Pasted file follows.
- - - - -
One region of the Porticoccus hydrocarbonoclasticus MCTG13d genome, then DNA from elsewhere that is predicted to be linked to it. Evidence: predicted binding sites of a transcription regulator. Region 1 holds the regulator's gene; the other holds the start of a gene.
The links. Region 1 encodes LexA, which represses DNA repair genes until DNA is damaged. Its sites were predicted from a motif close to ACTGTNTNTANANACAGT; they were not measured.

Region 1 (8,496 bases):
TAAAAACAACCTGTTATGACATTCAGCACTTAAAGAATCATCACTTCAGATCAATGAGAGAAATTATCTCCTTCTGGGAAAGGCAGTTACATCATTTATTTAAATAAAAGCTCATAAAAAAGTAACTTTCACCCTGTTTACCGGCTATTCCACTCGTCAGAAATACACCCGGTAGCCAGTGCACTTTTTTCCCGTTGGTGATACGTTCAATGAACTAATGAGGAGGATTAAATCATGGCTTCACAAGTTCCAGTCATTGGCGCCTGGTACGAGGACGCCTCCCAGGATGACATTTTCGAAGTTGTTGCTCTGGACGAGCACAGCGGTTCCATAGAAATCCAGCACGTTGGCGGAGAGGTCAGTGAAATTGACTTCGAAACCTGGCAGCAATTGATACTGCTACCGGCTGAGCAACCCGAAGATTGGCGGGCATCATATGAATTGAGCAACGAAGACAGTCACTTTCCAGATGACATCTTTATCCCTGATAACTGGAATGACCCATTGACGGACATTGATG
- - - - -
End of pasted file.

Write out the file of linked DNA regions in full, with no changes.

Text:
One region of the Porticoccus hydrocarbonoclasticus MCTG13d genome, then DNA from elsewhere that is predicted to be linked to it. Evidence: predicted binding sites of a transcription regulator. Region 1 holds the regulator's gene; the other holds the start of a gene.
The links. Region 1 encodes LexA, which represses DNA repair genes until DNA is damaged. Its sites were predicted from a motif close to ACTGTNTNTANANACAGT; they were not measured.

Region 1 (8,496 bases):
TAAAAACAACCTGTTATGACATTCAGCACTTAAAGAATCATCACTTCAGATCAATGAGAGAAATTATCTCCTTCTGGGAAAGGCAGTTACATCATTTATTTAAATAAAAGCTCATAAAAAAGTAACTTTCACCCTGTTTACCGGCTATTCCACTCGTCAGAAATACACCCGGTAGCCAGTGCACTTTTTTCCCGTTGGTGATACGTTCAATGAACTAATGAGGAGGATTAAATCATGGCTTCACAAGTTCCAGTCATTGGCGCCTGGTACGAGGACGCCTCCCAGGATGACATTTTCGAAGTTGTTGCTCTGGACGAGCACAGCGGTTCCATAGAAATCCAGCACGTTGGCGGAGAGGTCAGTGAAATTGACTTCGAAACCTGGCAGCAATTGATACTGCTACCGGCTGAGCAACCCGAAGATTGGCGGGCATCATATGAATTGAGCAACGAAGACAGTCACTTTCCAGATGACATCTTTATCCCTGATAACTGGAATGACCCATTGACGGACATTGATG